Point liftPoint = touchPoint.Position;
double distance = Math.Sqrt(Math.Pow(contactPoint.X - liftPoint.X, 2) +
Math.Pow(contactPoint.Y - liftPoint.Y, 2));

// Qualify as a Tap if distance < 12 pixels within 1/4th second
if (distance < 12 && args.Timestamp - contactTime < 250)
{
// Enumerate StudentCard objects and set IsOpen property
foreach (StudentCard studentCard in studentCards)
studentCard.IsOpen =
(element == studentCard && !studentCard.IsOpen);
}
}
}
. . .
}


With a little experimentation, I determined that I wanted a tap to qualify as a touch and release with ¼ second where the touch point moves less than 12 pixels. That seemed to be about right and still allow flicks to be recognized by the ScrollViewer.

At the bottom of this method a foreach loop enumerates through all the StudentCard objects and sets the IsOpen property on each one. IsOpen is always set to falseStudentCard is not the touched element, and IsOpen is also set to false if IsOpen is currently true. Otherwise, if the StudentCard object is the touched element, and IsOpen is currently false, then it’s set to true. Of course, as a dependency property, IsOpen property-changed handlers will only be called if the property is truly changing. if the

I have not yet shown you the property-changed handler for the IsOpen property. As usual, the static version calls the instance version:

Example 10. Silverlight Project: StudentCardFile File: StudentCard.xaml.cs (excerpt)
public partial class StudentCard : UserControl
{
. . .
static void OnIsOpenChanged(DependencyObject obj,
DependencyPropertyChangedEventArgs args)
{
(obj as StudentCard).OnIsOpenChanged(args);
}
. . .

void OnIsOpenChanged(DependencyPropertyChangedEventArgs args)
{
VisualStateManager.GoToState(this, IsOpen ? "Open" : "Normal", false);
}
}


The instance version calls VisualStateManager.GoToState. Although the Visual State Manger is most frequently used in connection with controls and controls template, you can also use it with UserControl derivatives such as StudentCard. Calling GoToState is how you trigger a state change from code.

In the XAML file, the Visual State Manager markup must appear right after the topmost element in the visual tree. In the case of StudentCard.xaml, that’s the Border element. Here’s the rest of StudentCard.xaml (with some repetition from the previous excerpt) showing the Visual State Manager markup targeting a TranslateTransform set on the control itself:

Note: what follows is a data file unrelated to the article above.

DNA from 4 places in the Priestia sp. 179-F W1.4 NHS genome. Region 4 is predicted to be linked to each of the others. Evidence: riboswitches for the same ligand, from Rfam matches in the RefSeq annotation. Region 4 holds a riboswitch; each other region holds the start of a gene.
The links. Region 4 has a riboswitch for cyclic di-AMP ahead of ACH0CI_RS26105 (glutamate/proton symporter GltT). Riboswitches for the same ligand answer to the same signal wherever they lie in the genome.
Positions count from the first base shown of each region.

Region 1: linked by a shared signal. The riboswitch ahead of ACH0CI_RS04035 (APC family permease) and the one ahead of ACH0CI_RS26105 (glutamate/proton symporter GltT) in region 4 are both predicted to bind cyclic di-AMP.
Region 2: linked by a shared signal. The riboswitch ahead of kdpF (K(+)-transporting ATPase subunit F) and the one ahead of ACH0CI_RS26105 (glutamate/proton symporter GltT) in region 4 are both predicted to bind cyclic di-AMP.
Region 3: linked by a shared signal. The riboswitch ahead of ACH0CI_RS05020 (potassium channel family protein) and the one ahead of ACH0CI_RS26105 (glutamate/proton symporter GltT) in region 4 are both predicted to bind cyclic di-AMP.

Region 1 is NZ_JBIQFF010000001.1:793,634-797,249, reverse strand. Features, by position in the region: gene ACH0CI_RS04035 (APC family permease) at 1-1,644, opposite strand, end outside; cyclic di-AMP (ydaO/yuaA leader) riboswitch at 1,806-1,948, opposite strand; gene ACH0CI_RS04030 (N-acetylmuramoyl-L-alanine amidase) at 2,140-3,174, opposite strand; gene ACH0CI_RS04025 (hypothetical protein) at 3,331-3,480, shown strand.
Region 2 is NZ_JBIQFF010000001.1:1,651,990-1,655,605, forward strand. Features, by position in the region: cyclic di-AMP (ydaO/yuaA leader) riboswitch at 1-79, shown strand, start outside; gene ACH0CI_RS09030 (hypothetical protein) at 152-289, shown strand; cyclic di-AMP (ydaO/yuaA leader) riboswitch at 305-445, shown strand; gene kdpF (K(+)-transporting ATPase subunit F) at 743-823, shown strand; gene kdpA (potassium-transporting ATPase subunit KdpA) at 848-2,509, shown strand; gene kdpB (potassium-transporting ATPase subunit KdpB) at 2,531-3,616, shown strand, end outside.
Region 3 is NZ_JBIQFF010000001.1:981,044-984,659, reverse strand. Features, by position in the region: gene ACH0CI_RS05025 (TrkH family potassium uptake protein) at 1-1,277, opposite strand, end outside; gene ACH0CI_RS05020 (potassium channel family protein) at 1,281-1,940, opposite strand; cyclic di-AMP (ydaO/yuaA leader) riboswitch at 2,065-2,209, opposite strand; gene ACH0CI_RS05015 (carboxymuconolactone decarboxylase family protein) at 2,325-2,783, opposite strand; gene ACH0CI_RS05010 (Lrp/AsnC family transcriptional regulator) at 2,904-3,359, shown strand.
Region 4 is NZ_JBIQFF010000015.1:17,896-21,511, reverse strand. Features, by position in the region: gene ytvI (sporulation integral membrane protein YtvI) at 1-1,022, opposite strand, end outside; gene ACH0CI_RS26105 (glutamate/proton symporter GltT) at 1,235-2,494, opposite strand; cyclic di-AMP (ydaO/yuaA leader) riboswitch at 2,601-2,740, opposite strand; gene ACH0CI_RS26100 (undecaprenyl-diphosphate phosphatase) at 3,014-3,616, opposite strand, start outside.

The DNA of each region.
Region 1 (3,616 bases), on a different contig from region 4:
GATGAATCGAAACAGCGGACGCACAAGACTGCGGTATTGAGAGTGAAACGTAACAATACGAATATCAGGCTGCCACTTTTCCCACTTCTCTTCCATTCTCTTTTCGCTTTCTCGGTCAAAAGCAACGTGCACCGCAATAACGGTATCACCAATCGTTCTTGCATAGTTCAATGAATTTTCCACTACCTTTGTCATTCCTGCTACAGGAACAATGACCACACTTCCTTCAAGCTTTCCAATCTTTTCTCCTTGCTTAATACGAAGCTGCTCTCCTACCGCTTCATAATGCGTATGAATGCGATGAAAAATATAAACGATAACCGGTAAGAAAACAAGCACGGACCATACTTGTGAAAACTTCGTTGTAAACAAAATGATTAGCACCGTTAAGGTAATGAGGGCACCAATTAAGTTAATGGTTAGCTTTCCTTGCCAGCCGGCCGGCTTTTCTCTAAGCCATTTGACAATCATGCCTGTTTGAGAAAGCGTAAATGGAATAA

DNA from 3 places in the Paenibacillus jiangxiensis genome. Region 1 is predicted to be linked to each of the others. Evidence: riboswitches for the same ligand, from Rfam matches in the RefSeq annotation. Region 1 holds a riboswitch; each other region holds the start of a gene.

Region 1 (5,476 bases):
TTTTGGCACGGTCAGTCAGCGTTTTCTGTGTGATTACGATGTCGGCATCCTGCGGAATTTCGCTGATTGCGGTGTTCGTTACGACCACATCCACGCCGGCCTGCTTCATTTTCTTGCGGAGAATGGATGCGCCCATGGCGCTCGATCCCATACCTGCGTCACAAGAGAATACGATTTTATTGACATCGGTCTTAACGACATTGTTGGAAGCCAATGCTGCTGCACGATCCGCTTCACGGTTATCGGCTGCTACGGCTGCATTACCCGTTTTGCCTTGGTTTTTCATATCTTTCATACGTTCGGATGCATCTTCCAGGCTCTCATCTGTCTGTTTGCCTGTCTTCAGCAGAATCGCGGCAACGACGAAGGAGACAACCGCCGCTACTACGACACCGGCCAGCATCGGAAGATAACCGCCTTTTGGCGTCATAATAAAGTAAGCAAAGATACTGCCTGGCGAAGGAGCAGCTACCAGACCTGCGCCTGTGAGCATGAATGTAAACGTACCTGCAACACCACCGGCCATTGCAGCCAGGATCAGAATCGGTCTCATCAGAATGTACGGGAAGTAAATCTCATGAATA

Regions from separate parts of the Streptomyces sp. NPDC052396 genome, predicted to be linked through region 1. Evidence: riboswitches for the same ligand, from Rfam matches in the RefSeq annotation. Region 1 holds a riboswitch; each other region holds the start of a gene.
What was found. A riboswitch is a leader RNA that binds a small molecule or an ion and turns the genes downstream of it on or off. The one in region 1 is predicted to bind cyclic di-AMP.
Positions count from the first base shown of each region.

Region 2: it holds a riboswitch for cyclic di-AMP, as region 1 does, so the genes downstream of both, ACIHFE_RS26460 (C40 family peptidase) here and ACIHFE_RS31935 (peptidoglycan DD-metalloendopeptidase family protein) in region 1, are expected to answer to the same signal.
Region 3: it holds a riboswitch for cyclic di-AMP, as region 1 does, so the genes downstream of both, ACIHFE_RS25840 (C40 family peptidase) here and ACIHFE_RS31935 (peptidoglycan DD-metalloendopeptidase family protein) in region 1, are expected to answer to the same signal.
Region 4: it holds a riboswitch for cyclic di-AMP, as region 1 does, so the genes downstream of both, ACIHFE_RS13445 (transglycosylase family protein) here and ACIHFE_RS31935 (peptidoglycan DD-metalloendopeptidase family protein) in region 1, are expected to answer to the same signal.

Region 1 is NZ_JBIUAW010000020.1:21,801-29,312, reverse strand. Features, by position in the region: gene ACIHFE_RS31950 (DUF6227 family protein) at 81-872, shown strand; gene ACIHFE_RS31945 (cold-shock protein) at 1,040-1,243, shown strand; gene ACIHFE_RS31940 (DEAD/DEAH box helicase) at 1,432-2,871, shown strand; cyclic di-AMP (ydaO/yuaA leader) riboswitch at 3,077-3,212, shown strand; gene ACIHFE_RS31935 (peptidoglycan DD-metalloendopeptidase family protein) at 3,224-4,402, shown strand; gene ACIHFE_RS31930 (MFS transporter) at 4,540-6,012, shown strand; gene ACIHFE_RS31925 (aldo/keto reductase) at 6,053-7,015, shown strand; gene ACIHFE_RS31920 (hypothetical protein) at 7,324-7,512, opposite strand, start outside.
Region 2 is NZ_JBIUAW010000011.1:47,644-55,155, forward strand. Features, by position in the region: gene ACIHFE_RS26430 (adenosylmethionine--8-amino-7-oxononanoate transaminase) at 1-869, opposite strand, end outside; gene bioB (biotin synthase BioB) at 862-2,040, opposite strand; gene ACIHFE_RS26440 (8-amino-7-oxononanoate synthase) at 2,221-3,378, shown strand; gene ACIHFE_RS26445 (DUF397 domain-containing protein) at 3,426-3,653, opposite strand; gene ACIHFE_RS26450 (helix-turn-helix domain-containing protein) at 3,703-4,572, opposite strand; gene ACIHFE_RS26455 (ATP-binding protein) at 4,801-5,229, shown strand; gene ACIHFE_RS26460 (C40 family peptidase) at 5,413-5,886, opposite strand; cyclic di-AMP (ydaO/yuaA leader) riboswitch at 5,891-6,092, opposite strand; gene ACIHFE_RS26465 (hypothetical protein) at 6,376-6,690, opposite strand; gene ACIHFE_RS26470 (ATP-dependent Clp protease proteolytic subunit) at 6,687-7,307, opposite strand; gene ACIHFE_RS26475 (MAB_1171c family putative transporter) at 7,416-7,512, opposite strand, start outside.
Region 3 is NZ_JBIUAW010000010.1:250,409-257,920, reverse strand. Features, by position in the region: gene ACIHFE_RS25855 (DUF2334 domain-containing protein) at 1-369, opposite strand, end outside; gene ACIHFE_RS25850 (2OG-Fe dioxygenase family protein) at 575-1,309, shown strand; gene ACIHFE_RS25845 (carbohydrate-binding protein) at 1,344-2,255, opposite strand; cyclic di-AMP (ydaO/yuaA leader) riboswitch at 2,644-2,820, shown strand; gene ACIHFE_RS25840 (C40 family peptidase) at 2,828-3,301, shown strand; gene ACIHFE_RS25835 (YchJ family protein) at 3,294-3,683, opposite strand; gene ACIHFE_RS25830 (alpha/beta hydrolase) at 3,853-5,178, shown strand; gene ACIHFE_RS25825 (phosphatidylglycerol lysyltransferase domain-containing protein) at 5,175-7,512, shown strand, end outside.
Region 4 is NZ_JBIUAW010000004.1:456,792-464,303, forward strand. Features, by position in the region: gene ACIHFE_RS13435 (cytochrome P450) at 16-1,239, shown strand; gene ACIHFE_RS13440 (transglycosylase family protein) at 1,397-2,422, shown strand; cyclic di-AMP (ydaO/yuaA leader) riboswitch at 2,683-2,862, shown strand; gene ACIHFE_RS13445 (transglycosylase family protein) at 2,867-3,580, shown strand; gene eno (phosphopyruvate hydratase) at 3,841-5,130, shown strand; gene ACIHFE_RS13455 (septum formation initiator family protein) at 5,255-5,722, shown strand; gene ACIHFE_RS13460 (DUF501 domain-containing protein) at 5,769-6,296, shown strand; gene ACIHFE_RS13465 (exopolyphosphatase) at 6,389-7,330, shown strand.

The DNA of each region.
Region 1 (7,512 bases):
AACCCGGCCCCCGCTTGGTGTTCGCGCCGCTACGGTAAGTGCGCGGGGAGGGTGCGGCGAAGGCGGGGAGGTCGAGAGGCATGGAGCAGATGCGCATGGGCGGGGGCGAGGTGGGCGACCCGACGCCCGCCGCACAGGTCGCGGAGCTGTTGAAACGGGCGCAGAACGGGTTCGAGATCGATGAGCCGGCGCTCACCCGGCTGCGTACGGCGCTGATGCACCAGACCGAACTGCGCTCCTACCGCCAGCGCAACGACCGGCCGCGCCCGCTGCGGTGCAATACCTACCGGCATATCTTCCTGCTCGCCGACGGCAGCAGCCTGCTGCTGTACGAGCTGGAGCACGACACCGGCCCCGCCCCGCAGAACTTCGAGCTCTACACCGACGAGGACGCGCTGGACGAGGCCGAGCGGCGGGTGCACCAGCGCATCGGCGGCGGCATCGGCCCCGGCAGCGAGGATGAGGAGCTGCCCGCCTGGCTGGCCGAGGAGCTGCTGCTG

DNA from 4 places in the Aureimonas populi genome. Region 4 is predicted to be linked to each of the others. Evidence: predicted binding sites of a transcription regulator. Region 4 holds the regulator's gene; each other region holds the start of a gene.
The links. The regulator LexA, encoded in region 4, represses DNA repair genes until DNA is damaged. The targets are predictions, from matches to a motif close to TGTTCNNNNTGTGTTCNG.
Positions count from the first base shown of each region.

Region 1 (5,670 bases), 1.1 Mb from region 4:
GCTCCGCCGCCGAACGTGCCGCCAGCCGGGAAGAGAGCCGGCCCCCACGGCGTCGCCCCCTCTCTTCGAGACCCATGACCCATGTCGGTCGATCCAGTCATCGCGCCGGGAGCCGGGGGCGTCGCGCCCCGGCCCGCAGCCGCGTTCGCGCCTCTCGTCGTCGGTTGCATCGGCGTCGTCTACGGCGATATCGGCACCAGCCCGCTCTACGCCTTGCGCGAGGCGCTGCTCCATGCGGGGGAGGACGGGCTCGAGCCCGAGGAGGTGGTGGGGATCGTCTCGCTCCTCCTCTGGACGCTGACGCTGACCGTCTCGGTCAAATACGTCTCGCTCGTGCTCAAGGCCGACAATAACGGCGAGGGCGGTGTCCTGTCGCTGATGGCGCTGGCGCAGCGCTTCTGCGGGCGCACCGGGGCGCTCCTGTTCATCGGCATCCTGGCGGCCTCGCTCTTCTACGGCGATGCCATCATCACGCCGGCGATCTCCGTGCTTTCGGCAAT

Example 11. Silverlight Project: StudentCardFile File: StudentCard.xaml (excerpt)
<UserControl x:Class="StudentCardFile.StudentCard"
xmlns="http://schemas.microsoft.com/winfx/2006/xaml/presentation"
xmlns:x="http://schemas.microsoft.com/winfx/2006/xaml"
FontFamily="{StaticResource PhoneFontFamilyNormal}"
FontSize="{StaticResource PhoneFontSizeNormal}"
Foreground="{StaticResource PhoneForegroundBrush}"
Width="240" Height="240">

<UserControl.RenderTransform>
<TranslateTransform x:Name="translate" />
</UserControl.RenderTransform>

<Border BorderBrush="{StaticResource PhoneAccentBrush}"
BorderThickness="1"
Background="{StaticResource PhoneChromeBrush}"
CornerRadius="12"
Padding="6 0">

<VisualStateManager.VisualStateGroups>
<VisualStateGroup x:Name="CommonStates">
<VisualState x:Name="Open">
<Storyboard>
<DoubleAnimation Storyboard.TargetName="translate"
Storyboard.TargetProperty="X"
To="220" Duration="0:0:1" />
</Storyboard>
</VisualState>

<VisualState x:Name="Normal">
<Storyboard>
<DoubleAnimation Storyboard.TargetName="translate"
Storyboard.TargetProperty="X"
Duration="0:0:1" />
</Storyboard>
</VisualState>
</VisualStateGroup>
</VisualStateManager.VisualStateGroups>

. . .

</Border>
</UserControl>


When you tap one of the items, it slides out to reveal the full card:



But much of the required code doesn’t replace the XAML: the code helps support the markup. These classes take the form of binding converters and custom panels that are referenced within the XAML file. In general, you should try to code for XAML and not instead of XAML, and you’ll be a happier and better Silverlight and Windows Phone 7 programmer.